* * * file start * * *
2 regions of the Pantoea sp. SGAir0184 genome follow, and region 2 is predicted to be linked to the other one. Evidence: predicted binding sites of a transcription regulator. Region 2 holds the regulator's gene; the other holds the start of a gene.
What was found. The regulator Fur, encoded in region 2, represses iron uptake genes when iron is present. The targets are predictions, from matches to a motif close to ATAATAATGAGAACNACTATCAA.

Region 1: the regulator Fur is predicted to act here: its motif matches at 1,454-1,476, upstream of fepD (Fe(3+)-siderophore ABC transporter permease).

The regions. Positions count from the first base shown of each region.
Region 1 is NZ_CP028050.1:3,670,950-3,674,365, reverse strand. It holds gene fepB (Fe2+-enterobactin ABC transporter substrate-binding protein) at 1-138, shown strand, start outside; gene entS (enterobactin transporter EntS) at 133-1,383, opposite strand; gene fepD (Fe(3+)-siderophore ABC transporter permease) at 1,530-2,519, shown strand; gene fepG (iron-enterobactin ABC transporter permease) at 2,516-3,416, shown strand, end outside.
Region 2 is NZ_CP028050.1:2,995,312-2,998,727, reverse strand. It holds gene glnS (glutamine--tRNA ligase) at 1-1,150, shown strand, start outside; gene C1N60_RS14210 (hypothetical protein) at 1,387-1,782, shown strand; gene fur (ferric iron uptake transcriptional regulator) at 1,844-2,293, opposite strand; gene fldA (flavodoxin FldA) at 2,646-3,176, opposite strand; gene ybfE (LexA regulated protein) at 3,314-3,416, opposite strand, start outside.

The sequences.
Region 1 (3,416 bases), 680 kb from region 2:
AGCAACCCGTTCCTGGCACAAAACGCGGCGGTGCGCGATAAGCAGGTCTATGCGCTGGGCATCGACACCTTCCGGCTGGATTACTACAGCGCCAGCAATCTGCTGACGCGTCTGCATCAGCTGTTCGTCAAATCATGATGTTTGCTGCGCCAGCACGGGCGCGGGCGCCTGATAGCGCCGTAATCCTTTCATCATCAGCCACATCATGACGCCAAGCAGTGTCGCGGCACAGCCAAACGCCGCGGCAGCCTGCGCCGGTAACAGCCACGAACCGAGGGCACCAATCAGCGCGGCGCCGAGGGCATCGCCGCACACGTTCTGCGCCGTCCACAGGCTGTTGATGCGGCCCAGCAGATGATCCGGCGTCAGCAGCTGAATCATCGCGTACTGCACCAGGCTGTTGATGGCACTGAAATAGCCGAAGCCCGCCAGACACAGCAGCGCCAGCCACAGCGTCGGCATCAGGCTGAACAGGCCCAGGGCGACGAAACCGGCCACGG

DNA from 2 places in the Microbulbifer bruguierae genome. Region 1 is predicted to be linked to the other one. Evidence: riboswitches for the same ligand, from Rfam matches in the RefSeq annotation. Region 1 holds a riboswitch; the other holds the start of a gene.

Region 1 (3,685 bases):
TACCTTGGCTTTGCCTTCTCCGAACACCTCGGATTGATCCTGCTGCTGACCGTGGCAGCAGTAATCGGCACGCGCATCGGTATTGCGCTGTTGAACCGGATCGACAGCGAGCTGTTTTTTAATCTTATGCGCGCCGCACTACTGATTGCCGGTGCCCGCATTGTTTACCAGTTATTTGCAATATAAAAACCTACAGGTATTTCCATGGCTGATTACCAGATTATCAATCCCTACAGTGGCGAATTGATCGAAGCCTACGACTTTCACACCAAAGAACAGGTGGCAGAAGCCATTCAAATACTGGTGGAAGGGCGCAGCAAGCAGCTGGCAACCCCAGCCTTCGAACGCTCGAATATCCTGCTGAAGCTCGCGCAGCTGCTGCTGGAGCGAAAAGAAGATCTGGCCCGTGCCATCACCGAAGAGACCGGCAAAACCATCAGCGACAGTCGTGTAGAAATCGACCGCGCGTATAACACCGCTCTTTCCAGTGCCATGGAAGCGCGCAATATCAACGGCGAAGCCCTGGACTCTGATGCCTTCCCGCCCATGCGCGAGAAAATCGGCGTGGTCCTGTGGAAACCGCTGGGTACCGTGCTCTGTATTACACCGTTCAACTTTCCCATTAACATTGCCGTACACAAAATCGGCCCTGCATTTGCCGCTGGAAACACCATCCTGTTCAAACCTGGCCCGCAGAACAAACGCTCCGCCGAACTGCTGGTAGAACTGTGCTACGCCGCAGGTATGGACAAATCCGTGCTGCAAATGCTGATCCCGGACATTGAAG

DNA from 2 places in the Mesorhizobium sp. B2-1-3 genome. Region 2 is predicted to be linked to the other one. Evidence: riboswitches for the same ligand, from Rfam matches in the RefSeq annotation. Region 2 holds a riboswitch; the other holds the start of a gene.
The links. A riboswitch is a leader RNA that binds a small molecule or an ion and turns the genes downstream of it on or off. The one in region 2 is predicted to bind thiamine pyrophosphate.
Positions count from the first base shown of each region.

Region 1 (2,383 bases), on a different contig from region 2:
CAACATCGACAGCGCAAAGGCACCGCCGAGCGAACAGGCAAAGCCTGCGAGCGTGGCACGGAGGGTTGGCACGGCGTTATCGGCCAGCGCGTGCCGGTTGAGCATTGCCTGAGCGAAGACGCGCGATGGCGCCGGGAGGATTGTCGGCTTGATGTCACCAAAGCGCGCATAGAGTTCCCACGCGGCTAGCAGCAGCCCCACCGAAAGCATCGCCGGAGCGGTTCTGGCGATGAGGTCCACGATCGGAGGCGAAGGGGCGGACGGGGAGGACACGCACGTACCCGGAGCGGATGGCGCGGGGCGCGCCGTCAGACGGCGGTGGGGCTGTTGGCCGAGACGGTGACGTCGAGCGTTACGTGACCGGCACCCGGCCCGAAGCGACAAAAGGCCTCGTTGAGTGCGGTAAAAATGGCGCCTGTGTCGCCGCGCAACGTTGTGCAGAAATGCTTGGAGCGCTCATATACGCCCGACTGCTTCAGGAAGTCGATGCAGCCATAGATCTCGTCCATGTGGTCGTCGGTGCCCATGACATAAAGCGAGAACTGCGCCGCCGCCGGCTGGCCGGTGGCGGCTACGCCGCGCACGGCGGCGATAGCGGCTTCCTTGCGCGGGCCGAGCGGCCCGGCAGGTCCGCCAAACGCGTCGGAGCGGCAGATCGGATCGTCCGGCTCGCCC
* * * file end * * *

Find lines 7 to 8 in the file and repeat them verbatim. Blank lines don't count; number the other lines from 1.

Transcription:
The sequences.
Region 1 (3,416 bases), 680 kb from region 2: